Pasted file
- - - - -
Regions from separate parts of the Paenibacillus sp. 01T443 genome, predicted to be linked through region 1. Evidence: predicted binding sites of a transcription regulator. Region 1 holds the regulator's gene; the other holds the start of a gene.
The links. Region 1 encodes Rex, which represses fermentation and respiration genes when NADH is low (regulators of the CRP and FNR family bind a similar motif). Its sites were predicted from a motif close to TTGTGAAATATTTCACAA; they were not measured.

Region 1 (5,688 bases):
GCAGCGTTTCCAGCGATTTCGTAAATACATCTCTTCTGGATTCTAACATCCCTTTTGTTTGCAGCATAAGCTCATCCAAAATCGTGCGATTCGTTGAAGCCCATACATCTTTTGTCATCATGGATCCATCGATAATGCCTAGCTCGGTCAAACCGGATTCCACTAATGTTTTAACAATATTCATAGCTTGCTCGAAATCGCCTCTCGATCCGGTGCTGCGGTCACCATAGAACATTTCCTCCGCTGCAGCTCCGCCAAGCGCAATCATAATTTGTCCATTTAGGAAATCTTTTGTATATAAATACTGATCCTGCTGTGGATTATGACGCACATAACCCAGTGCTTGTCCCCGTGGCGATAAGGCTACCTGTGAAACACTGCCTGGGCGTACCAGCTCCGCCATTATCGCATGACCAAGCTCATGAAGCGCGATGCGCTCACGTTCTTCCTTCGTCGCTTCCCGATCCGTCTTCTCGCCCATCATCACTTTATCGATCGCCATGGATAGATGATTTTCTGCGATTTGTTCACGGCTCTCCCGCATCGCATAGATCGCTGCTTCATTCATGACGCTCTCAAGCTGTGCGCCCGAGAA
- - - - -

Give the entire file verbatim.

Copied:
Regions from separate parts of the Paenibacillus sp. 01T443 genome, predicted to be linked through region 1. Evidence: predicted binding sites of a transcription regulator. Region 1 holds the regulator's gene; the other holds the start of a gene.
The links. Region 1 encodes Rex, which represses fermentation and respiration genes when NADH is low (regulators of the CRP and FNR family bind a similar motif). Its sites were predicted from a motif close to TTGTGAAATATTTCACAA; they were not measured.

Region 1 (5,688 bases):
GCAGCGTTTCCAGCGATTTCGTAAATACATCTCTTCTGGATTCTAACATCCCTTTTGTTTGCAGCATAAGCTCATCCAAAATCGTGCGATTCGTTGAAGCCCATACATCTTTTGTCATCATGGATCCATCGATAATGCCTAGCTCGGTCAAACCGGATTCCACTAATGTTTTAACAATATTCATAGCTTGCTCGAAATCGCCTCTCGATCCGGTGCTGCGGTCACCATAGAACATTTCCTCCGCTGCAGCTCCGCCAAGCGCAATCATAATTTGTCCATTTAGGAAATCTTTTGTATATAAATACTGATCCTGCTGTGGATTATGACGCACATAACCCAGTGCTTGTCCCCGTGGCGATAAGGCTACCTGTGAAACACTGCCTGGGCGTACCAGCTCCGCCATTATCGCATGACCAAGCTCATGAAGCGCGATGCGCTCACGTTCTTCCTTCGTCGCTTCCCGATCCGTCTTCTCGCCCATCATCACTTTATCGATCGCCATGGATAGATGATTTTCTGCGATTTGTTCACGGCTCTCCCGCATCGCATAGATCGCTGCTTCATTCATGACGCTCTCAAGCTGTGCGCCCGAGAA